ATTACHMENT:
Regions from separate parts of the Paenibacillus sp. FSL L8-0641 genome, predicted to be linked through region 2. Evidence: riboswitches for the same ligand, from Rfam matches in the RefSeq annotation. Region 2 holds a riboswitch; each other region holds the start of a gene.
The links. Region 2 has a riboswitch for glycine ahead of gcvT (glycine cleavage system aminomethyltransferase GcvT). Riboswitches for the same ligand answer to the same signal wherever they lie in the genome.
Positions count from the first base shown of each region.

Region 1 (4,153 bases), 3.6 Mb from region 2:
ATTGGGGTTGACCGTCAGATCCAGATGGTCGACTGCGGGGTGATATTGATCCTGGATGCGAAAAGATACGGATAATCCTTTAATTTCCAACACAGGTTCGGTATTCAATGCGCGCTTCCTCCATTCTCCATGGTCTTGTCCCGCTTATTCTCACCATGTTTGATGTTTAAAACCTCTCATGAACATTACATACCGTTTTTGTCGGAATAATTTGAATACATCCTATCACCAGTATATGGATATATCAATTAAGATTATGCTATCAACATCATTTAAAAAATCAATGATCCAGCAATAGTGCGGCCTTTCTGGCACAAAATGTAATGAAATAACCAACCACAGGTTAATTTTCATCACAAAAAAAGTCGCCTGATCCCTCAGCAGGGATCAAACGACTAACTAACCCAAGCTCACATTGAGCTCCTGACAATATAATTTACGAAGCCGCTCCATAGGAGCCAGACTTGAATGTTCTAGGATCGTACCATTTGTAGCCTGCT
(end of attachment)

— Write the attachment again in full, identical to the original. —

Regions from separate parts of the Paenibacillus sp. FSL L8-0641 genome, predicted to be linked through region 2. Evidence: riboswitches for the same ligand, from Rfam matches in the RefSeq annotation. Region 2 holds a riboswitch; each other region holds the start of a gene.
The links. Region 2 has a riboswitch for glycine ahead of gcvT (glycine cleavage system aminomethyltransferase GcvT). Riboswitches for the same ligand answer to the same signal wherever they lie in the genome.
Positions count from the first base shown of each region.

Region 1 (4,153 bases), 3.6 Mb from region 2:
ATTGGGGTTGACCGTCAGATCCAGATGGTCGACTGCGGGGTGATATTGATCCTGGATGCGAAAAGATACGGATAATCCTTTAATTTCCAACACAGGTTCGGTATTCAATGCGCGCTTCCTCCATTCTCCATGGTCTTGTCCCGCTTATTCTCACCATGTTTGATGTTTAAAACCTCTCATGAACATTACATACCGTTTTTGTCGGAATAATTTGAATACATCCTATCACCAGTATATGGATATATCAATTAAGATTATGCTATCAACATCATTTAAAAAATCAATGATCCAGCAATAGTGCGGCCTTTCTGGCACAAAATGTAATGAAATAACCAACCACAGGTTAATTTTCATCACAAAAAAAGTCGCCTGATCCCTCAGCAGGGATCAAACGACTAACTAACCCAAGCTCACATTGAGCTCCTGACAATATAATTTACGAAGCCGCTCCATAGGAGCCAGACTTGAATGTTCTAGGATCGTACCATTTGTAGCCTGCT